25 July 2012

There's Lilies and then there's Daylilies...

It's that time of year when daylilies are popping out everywhere, and sure as eggs are eggs, someone will innocently refer to them as 'lilies'. So I thought that it was time to have a quiet chat about some of the differences between the two families of flowering plants. 

Daylilies: Botanical name is Hemerocallis, which translates from the Greek to "beauty for a day". Which, coincidentally, is the length of time each individual flower on a plant lasts. There are a few different species of Hemerocallis, but thousands, and I do mean thousands, of named cultivars.

Lilies: Botanical name is Lilium. These are the true lilies. There are a number of different species of lilies, including Orientals, Asiatics, Martagon, and many others. But they're all true lilies. 

(Golden Stargazer, an Oriental lily, highly fragrant and gorgeous.)
Daylilies grow from thick, fleshy tubers or rhizomes. Here's a photo of some daylily roots. Each one holds one crown, or "fan" of daylily leaves.

True lilies grow from scaly bulbs. The above photo shows a typical lily bulb, with its fleshy scales. Roots grow out of the bottom of the bulb, while the new plant emerges from the growing tip. (from The Suburban Gardener's blog, a useful resource with lots of photos of different types of lilies).
Daylilies have grassy foliage. The flowers are held on sturdy stems called scapes, which emerge from the crown (growing point) of the plant. Each scape can hold many individual flowers, and some scapes are branched and have even more flowers. The first year or so of a daylily's life it may only have one or two scapes, but as the plants multiply they produce many more scapes and many more flowers. (This is a fancy variety called Spacecoast Gone Bulldogging', at Canning Daylily Gardens here in Canning, NS.
True lilies have a central stem with leaves arranged in a whorl all around the stem. The flowers are born at or near the top of that stem. (I've had this Asiatic lily for years and have no idea what its name is. Big, vigourous and deep pink, no scent of course).
At a place like Canning Daylily Gardens, you'll see hundreds of different varieties of daylilies, in a huge array of colours. It's a great place to go to get excited about growing these wonderful plants, which are quite easy to grow.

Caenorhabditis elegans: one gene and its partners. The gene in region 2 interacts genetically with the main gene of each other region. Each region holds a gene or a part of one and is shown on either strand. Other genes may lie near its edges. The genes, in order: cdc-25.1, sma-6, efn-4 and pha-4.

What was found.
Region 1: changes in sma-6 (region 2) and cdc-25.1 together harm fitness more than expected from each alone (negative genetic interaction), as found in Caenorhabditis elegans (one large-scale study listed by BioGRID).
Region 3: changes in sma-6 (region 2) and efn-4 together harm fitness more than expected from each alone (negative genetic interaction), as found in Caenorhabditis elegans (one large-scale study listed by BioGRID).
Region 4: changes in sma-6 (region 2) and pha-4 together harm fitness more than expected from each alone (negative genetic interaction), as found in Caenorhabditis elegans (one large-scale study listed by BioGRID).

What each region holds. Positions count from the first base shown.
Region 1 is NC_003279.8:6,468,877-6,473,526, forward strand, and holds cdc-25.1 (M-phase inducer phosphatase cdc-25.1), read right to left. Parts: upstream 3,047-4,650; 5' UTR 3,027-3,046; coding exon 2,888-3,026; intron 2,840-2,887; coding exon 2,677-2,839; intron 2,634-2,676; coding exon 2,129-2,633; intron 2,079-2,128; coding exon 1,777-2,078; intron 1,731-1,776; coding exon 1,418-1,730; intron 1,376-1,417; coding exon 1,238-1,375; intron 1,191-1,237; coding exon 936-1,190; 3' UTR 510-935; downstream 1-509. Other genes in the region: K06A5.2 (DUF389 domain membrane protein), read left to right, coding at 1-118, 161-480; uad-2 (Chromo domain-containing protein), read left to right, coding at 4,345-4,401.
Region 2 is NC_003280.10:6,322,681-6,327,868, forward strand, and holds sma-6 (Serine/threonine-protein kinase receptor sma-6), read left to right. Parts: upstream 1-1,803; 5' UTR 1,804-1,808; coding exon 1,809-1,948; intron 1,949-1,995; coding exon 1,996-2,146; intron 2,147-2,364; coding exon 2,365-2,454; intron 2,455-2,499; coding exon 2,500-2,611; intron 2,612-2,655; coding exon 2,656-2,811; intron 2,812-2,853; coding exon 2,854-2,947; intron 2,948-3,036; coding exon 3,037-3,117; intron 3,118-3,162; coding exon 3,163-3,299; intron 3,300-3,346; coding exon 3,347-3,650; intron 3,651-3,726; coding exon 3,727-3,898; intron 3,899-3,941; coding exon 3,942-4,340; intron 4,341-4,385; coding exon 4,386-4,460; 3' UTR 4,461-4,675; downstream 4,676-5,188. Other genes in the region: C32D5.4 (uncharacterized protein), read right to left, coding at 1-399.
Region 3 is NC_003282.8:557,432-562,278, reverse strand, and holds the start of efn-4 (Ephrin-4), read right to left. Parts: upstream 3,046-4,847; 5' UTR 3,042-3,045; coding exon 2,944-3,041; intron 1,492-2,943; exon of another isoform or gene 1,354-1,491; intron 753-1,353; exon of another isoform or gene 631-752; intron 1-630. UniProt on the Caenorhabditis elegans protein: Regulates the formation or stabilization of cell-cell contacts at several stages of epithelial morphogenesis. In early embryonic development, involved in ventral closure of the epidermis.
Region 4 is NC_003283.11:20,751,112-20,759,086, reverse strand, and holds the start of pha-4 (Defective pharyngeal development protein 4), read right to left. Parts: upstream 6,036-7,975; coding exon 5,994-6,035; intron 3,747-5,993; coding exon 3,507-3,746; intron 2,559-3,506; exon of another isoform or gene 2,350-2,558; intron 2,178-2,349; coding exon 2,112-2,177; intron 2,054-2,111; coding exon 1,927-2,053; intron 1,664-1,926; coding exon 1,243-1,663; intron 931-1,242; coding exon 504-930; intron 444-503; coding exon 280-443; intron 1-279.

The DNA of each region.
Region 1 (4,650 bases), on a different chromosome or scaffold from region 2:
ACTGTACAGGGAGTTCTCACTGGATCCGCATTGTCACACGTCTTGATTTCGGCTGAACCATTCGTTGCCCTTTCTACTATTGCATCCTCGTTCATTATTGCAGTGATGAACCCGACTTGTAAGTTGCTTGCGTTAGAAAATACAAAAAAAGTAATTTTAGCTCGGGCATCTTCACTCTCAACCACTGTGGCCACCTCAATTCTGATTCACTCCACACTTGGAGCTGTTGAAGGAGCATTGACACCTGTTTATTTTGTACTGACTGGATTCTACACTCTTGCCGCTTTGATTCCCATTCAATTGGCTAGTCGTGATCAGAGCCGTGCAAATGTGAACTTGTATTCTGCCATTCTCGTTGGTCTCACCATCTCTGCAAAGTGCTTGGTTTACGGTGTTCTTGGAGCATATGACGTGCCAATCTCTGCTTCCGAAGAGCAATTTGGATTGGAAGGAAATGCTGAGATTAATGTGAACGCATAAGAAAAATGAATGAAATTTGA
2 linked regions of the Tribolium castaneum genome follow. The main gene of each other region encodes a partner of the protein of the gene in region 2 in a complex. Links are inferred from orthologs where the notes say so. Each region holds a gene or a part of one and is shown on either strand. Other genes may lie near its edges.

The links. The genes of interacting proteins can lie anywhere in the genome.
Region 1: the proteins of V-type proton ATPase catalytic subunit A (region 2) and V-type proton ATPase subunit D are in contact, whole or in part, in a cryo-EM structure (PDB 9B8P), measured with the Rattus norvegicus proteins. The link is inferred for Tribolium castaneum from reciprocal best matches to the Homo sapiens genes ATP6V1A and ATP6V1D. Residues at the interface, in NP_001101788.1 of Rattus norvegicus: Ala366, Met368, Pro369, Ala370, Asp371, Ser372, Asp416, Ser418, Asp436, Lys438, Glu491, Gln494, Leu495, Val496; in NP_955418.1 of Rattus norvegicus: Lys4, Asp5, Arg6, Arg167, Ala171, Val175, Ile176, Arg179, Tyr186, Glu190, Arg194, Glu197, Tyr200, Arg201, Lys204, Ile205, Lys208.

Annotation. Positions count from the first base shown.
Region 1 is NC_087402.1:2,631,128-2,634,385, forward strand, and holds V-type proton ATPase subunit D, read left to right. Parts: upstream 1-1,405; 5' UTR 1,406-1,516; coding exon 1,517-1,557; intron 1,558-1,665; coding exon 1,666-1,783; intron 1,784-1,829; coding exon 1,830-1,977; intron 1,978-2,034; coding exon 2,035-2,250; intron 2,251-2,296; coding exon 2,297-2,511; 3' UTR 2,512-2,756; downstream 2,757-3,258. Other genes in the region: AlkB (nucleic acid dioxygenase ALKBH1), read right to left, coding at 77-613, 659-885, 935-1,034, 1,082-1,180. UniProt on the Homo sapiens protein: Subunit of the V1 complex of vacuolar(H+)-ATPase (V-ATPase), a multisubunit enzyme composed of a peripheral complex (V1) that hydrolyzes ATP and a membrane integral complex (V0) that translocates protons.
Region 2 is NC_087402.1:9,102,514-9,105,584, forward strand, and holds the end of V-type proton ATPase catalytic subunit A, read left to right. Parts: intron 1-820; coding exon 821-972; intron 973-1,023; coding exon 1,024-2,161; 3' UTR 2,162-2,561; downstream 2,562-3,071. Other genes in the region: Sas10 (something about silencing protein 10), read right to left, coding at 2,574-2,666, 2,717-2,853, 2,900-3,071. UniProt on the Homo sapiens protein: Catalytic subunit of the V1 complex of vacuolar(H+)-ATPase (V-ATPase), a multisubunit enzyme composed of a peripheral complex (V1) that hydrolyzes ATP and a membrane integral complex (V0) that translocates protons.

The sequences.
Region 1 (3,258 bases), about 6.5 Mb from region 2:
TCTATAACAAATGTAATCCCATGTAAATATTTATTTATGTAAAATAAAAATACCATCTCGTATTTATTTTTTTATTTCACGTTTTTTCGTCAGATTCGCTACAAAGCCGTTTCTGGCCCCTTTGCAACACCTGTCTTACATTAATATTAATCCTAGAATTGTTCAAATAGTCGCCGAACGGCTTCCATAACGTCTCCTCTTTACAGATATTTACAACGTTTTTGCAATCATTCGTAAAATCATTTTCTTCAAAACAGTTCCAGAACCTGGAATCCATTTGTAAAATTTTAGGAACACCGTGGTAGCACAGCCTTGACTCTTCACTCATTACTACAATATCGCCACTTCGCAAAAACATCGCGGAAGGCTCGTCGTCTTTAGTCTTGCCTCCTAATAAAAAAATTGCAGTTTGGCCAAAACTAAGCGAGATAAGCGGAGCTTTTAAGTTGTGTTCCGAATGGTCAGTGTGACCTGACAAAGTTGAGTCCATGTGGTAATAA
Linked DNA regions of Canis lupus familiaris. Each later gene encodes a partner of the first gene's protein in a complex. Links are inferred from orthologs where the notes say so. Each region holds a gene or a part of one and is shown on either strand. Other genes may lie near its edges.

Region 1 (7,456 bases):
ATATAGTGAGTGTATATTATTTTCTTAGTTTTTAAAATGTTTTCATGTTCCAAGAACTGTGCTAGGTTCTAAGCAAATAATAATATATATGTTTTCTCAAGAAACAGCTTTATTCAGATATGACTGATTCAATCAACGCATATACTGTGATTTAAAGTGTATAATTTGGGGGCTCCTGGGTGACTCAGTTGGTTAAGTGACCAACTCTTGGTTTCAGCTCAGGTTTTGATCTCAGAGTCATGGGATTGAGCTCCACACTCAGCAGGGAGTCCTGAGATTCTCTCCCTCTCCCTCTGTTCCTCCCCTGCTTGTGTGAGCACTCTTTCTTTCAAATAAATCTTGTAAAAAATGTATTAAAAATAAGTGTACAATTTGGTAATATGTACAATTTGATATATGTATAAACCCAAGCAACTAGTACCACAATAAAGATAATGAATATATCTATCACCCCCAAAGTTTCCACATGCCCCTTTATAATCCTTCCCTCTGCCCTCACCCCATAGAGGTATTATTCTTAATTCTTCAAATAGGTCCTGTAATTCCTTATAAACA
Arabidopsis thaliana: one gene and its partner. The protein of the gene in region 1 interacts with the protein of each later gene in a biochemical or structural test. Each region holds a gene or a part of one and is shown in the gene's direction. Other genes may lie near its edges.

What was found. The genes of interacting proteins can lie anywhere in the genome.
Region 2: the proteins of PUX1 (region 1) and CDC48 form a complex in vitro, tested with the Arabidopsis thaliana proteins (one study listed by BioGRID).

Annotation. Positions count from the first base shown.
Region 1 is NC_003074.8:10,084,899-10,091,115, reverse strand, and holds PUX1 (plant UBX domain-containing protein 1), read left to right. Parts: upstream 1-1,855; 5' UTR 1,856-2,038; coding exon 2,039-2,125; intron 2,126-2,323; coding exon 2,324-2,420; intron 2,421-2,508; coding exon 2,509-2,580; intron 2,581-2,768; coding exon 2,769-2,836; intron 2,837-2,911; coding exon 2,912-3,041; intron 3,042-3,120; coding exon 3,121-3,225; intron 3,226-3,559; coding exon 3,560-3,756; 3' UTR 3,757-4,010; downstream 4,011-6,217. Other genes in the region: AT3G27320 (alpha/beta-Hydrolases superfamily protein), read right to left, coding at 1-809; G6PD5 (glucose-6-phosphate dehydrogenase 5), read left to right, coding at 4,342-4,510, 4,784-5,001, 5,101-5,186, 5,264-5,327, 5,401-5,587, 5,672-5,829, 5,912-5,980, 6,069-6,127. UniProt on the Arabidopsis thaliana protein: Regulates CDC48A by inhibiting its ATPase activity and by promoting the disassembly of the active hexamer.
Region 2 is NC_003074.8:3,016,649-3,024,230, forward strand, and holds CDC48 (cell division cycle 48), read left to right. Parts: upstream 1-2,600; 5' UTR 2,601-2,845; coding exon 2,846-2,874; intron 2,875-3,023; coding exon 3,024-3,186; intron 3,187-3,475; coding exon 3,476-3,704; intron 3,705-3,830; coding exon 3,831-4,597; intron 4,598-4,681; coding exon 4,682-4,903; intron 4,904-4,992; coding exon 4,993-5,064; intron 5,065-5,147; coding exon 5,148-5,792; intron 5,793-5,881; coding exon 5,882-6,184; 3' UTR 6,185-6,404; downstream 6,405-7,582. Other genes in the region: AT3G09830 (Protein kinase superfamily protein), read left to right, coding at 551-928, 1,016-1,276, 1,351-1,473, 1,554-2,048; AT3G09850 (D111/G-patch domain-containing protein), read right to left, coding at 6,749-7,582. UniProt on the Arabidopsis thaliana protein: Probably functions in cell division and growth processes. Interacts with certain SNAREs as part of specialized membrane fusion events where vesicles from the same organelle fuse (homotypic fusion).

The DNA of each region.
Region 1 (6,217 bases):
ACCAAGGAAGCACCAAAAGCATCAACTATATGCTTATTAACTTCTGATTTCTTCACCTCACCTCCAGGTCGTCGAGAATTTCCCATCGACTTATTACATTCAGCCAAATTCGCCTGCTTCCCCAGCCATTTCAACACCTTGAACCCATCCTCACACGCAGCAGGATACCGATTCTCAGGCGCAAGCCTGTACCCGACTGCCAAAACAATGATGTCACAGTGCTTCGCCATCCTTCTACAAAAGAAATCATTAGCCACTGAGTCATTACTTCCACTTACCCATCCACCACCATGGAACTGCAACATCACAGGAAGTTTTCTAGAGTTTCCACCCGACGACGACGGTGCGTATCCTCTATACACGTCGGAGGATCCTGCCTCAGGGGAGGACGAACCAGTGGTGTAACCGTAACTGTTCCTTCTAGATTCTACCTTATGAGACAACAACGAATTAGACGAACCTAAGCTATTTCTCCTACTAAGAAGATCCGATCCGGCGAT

This is 'Luzia', a white Oriental lily, showing its cluster of buds arranged at the top of the plant. Some true lilies are dwarf and suited to growing in containers, while others are best grown in a garden setting. 

('Starman's Quest', one of my favourite daylilies. It is quite near another favourite, Timelord. Alas, there is no Tardis daylily, yet.)

The flowers of daylilies are edible and often used as garnishes or in salads. However, if you're a pet owner, please be aware that the aerial parts (the stamens and carpal, or the sexy bits) are moderately toxic to animals. That said, the entry on Hemerocallis in Mind-Altering and Poisonous Plants of the World is very brief.
This species of lily has been in my garden since before we bought the place, so I'm not certain of the species and don't know the variety at all. It's lovely, and a later-bloomer.)

The flowers of true lilies, however, are toxic in all their parts, especially to cats. I have a friend who very nearly lost one of her cats when it got pollen on its coat and, being a cat, groomed it off. While I grow all kinds of lilies and over a hundred different daylilies in my garden, I leave all of them outdoors to be enjoyed, and leave the cats indoors where they are safe. It just makes sense to me.

There, hopefully this brief primer will help people to understand why daylily enthusiasts correct those who refer to their plants as 'lilies.' Both families have plenty of amazing cultivars to choose from, but neither of them have true blue flowers. So maybe that's a project we can work on!

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